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When everyone has a home

Housing advice for Northern Ireland

Housing benefit

Almost everyone who lives in a property in Northern Ireland has to pay rates. Rates pay for services throughout Northern Ireland; like schools, hospitals and roads; and for services in your local area; like bin collection, parks and leisure centres. The amount you pay depends on the value of your property and which council area it is in. You can get help to pay your rates if you're on a low income or receiving certain benefits.

Almost everyone who lives in a property in Northern Ireland has to pay rates. Rates pay for services throughout Northern Ireland; like schools, hospitals and roads; and for services in your local area; like bin collection, parks and leisure centres. The amount you pay depends on the value of your property and which council area it is in. You can get help to pay your rates if you're on a low income or receiving certain benefits.

If you don't already get Housing Benefit, you can only make a new claim for it if you get a Severe Disability Premium as part of your other benefits or if you are over pension age. You also need to have a responsibility to pay rent or rates. Other people with responsibility for rent and rates can get help with these payments by applying for Universal Credit.  

Housing Benefit is being replaced by a new benefit - universal credit. The way your housing costs are worked out will be quite different under the universal credit system, particularly if you are a homeowner.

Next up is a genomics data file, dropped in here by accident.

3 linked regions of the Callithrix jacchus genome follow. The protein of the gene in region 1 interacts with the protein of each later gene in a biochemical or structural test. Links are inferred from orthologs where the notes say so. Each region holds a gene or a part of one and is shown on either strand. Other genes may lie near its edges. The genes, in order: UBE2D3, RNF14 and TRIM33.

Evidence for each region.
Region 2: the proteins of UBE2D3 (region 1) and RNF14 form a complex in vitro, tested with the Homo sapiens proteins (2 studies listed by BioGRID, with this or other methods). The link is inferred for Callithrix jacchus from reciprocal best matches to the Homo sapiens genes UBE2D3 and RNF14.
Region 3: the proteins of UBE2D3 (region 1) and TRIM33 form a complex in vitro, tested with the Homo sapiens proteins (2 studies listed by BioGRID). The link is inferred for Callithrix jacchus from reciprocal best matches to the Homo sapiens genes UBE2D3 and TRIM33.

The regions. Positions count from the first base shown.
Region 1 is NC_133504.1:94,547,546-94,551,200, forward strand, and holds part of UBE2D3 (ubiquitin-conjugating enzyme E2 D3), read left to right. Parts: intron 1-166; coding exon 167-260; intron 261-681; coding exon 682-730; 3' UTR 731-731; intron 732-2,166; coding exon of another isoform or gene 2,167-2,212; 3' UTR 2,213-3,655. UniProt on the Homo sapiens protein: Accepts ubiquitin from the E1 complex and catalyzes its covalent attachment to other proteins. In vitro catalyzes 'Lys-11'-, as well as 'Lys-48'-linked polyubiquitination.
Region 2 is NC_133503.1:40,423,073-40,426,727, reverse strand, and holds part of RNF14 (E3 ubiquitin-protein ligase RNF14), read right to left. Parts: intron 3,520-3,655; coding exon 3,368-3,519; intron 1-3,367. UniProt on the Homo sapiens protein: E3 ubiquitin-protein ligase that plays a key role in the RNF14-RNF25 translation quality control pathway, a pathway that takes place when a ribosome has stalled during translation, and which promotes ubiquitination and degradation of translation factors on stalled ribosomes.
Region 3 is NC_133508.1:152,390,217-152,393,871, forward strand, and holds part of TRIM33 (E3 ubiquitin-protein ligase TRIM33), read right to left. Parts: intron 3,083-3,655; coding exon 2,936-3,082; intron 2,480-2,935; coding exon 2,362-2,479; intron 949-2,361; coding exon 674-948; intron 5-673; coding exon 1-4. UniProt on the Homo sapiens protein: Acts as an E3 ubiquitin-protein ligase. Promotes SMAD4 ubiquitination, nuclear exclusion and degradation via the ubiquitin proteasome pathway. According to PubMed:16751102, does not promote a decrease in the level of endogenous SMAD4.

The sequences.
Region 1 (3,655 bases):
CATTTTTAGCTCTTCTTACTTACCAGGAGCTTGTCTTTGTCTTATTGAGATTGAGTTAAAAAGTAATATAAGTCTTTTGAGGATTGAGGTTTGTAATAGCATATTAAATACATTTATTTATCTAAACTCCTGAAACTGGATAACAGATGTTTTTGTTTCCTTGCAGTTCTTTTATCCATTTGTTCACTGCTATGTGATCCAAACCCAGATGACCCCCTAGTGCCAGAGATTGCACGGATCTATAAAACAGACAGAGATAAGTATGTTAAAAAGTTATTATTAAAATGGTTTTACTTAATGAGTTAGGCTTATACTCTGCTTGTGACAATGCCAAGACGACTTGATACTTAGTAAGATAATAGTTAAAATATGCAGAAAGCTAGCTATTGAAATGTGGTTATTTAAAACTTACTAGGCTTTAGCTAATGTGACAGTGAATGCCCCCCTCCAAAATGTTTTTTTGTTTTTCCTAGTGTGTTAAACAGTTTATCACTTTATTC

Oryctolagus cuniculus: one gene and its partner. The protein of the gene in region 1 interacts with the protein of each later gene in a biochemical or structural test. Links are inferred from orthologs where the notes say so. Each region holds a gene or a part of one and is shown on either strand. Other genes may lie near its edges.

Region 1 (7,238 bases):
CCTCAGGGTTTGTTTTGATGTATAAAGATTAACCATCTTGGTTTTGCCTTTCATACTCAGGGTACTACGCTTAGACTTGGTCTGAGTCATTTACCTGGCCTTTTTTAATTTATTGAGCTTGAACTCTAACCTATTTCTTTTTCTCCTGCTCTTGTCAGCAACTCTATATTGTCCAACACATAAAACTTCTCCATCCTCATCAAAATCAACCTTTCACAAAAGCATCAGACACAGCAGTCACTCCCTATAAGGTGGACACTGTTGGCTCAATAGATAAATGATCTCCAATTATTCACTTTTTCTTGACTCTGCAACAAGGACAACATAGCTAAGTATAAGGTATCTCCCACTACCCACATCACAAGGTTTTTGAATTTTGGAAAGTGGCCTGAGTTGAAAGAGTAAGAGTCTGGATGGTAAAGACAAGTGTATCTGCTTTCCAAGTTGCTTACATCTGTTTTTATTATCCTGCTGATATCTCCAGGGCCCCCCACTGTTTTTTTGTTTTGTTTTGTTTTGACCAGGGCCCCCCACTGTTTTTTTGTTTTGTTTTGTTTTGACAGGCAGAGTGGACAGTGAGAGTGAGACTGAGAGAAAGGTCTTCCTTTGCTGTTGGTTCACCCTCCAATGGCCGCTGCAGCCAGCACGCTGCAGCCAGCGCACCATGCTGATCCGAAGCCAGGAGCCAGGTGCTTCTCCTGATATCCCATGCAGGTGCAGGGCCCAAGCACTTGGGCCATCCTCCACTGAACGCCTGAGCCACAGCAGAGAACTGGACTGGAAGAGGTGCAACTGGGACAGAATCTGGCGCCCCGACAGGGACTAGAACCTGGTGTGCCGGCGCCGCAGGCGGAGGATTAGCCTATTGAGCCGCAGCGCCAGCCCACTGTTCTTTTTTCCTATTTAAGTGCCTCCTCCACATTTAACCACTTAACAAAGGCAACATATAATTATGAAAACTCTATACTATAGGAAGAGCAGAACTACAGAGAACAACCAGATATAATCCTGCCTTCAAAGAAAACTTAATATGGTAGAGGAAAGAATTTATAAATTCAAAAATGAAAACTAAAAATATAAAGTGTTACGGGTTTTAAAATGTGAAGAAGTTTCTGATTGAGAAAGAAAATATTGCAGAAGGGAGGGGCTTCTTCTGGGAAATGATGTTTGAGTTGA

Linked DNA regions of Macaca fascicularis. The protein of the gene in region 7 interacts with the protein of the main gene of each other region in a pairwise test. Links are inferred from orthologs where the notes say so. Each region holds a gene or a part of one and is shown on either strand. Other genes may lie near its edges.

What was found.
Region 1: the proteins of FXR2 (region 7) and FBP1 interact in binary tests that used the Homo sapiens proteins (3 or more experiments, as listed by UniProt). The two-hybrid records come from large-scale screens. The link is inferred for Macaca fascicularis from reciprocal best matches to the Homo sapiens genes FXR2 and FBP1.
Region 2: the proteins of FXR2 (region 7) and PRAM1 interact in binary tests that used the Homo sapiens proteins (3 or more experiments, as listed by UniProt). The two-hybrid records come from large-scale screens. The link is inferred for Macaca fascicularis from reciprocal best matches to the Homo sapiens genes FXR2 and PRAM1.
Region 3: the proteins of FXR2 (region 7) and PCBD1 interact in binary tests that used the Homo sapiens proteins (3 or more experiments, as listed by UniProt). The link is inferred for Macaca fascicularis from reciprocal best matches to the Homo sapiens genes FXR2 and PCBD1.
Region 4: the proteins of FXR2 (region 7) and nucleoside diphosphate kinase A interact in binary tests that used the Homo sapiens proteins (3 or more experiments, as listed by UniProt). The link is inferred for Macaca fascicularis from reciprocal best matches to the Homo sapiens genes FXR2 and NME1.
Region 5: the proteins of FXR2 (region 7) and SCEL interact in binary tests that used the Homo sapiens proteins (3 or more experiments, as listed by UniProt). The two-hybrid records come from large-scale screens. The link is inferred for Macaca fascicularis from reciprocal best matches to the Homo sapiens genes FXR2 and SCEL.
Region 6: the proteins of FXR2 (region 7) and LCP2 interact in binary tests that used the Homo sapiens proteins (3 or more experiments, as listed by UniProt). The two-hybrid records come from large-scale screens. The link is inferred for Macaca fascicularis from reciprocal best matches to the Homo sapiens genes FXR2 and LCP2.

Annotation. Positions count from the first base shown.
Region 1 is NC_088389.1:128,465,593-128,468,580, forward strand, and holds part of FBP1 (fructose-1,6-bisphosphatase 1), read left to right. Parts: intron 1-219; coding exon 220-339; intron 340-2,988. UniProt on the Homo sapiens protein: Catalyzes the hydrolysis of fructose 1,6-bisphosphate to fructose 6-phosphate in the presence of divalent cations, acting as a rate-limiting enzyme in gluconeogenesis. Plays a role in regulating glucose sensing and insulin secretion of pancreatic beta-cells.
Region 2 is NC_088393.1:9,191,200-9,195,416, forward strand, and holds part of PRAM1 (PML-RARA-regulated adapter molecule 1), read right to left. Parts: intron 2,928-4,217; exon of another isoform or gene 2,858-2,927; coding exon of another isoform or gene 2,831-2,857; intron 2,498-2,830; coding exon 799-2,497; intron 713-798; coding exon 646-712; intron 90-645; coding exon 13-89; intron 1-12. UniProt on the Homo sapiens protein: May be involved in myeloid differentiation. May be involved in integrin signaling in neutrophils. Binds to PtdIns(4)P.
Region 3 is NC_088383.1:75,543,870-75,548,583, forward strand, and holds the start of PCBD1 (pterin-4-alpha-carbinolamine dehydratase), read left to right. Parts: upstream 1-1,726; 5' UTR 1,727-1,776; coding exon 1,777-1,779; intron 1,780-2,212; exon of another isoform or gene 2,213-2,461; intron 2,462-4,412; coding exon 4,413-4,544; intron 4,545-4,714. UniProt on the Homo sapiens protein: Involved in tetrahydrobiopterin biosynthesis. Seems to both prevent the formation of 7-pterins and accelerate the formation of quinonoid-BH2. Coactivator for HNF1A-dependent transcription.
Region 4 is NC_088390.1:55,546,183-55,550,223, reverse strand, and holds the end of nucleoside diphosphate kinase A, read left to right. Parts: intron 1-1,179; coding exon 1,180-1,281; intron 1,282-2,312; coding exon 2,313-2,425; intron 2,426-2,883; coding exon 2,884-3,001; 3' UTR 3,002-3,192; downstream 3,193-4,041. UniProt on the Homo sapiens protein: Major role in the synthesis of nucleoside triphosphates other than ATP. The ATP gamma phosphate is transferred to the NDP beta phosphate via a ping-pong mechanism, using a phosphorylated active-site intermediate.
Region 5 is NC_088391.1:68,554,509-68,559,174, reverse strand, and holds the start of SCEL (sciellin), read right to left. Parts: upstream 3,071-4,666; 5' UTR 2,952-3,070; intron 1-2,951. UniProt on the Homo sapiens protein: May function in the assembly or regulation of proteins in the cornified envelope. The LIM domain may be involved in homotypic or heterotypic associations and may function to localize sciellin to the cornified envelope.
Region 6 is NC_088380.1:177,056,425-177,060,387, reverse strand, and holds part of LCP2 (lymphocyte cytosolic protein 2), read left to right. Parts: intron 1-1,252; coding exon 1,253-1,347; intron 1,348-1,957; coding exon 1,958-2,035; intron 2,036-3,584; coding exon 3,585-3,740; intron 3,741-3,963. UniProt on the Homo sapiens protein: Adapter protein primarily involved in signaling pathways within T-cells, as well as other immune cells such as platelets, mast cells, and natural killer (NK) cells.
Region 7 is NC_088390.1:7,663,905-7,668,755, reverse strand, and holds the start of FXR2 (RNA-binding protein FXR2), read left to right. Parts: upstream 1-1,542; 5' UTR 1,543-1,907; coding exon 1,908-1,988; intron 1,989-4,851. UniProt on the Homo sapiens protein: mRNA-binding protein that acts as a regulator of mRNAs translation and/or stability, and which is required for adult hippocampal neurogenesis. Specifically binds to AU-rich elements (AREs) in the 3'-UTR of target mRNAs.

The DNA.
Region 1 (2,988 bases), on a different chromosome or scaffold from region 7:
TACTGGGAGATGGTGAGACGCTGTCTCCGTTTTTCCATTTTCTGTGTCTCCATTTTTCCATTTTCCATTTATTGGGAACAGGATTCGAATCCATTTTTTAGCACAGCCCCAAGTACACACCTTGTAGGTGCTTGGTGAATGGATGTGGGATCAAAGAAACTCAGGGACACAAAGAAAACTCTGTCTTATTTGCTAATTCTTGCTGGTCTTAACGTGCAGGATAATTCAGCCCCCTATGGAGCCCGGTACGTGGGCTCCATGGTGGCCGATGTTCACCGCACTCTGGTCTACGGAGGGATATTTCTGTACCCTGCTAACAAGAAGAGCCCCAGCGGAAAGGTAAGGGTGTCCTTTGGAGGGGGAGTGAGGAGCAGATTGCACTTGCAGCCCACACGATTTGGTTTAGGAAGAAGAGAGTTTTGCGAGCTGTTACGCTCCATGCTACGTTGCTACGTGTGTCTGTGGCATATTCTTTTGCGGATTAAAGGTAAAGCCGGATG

The government has also announced further plans to change the way that help with housing costs is given to people on low incomes. 

Tenancy and floating support services can help you manage in your home. Many of these services are funded through the Housing Executive’s Supporting People programme.

Private tenants can apply for extra housing benefit if the amount they are getting doesn't cover their rent. This is known as a discretionary housing payment. The Housing Executive decides whether you are entitled to extra benefit and how much you should get.

The biggest change to Housing Benefit is the introduction of the bedroom tax. But there are other important changes too, which could mean you receive less help with your rent. This will be particularly relevant if you've moved from DLA to PIP or if you have a large family. 

Housing benefit is a social security benefit which helps people on low income with their housing costs. It can cover rent, rates and some service charges. There are different systems for working out housing benefit for social tenants, who rent from the Housing Executive or housing associations, and for private tenants, who rent from a private landlord or agent. 

 

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